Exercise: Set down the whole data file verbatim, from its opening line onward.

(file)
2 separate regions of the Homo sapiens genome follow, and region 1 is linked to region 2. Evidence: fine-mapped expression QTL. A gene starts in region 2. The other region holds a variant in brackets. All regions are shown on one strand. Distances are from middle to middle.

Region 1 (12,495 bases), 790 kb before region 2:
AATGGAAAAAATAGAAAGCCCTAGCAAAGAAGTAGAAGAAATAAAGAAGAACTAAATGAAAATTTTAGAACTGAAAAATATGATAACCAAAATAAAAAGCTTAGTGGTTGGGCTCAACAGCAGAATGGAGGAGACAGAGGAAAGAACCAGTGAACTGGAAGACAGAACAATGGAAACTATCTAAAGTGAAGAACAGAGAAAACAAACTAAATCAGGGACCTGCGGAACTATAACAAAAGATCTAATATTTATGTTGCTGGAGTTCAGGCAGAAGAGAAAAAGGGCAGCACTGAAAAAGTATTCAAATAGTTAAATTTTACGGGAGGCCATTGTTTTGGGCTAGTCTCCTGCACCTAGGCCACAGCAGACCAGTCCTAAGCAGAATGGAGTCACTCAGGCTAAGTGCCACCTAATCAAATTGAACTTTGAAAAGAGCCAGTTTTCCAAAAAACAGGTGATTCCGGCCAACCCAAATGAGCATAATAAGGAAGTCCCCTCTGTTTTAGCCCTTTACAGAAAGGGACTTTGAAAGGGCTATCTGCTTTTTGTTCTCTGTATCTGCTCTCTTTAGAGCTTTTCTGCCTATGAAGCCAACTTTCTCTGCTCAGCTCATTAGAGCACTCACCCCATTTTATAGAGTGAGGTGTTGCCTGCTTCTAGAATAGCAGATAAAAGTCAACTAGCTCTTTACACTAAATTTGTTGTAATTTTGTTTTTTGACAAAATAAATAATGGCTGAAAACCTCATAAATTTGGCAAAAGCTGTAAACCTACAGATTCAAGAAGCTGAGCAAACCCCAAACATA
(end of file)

2 separate regions of the Homo sapiens genome follow, and region 1 is linked to region 2. Evidence: fine-mapped expression QTL. A gene starts in region 2. The other region holds a variant in brackets. All regions are shown on one strand. Distances are from middle to middle.

Region 1 (12,495 bases), 790 kb before region 2:
AATGGAAAAAATAGAAAGCCCTAGCAAAGAAGTAGAAGAAATAAAGAAGAACTAAATGAAAATTTTAGAACTGAAAAATATGATAACCAAAATAAAAAGCTTAGTGGTTGGGCTCAACAGCAGAATGGAGGAGACAGAGGAAAGAACCAGTGAACTGGAAGACAGAACAATGGAAACTATCTAAAGTGAAGAACAGAGAAAACAAACTAAATCAGGGACCTGCGGAACTATAACAAAAGATCTAATATTTATGTTGCTGGAGTTCAGGCAGAAGAGAAAAAGGGCAGCACTGAAAAAGTATTCAAATAGTTAAATTTTACGGGAGGCCATTGTTTTGGGCTAGTCTCCTGCACCTAGGCCACAGCAGACCAGTCCTAAGCAGAATGGAGTCACTCAGGCTAAGTGCCACCTAATCAAATTGAACTTTGAAAAGAGCCAGTTTTCCAAAAAACAGGTGATTCCGGCCAACCCAAATGAGCATAATAAGGAAGTCCCCTCTGTTTTAGCCCTTTACAGAAAGGGACTTTGAAAGGGCTATCTGCTTTTTGTTCTCTGTATCTGCTCTCTTTAGAGCTTTTCTGCCTATGAAGCCAACTTTCTCTGCTCAGCTCATTAGAGCACTCACCCCATTTTATAGAGTGAGGTGTTGCCTGCTTCTAGAATAGCAGATAAAAGTCAACTAGCTCTTTACACTAAATTTGTTGTAATTTTGTTTTTTGACAAAATAAATAATGGCTGAAAACCTCATAAATTTGGCAAAAGCTGTAAACCTACAGATTCAAGAAGCTGAGCAAACCCCAAACATA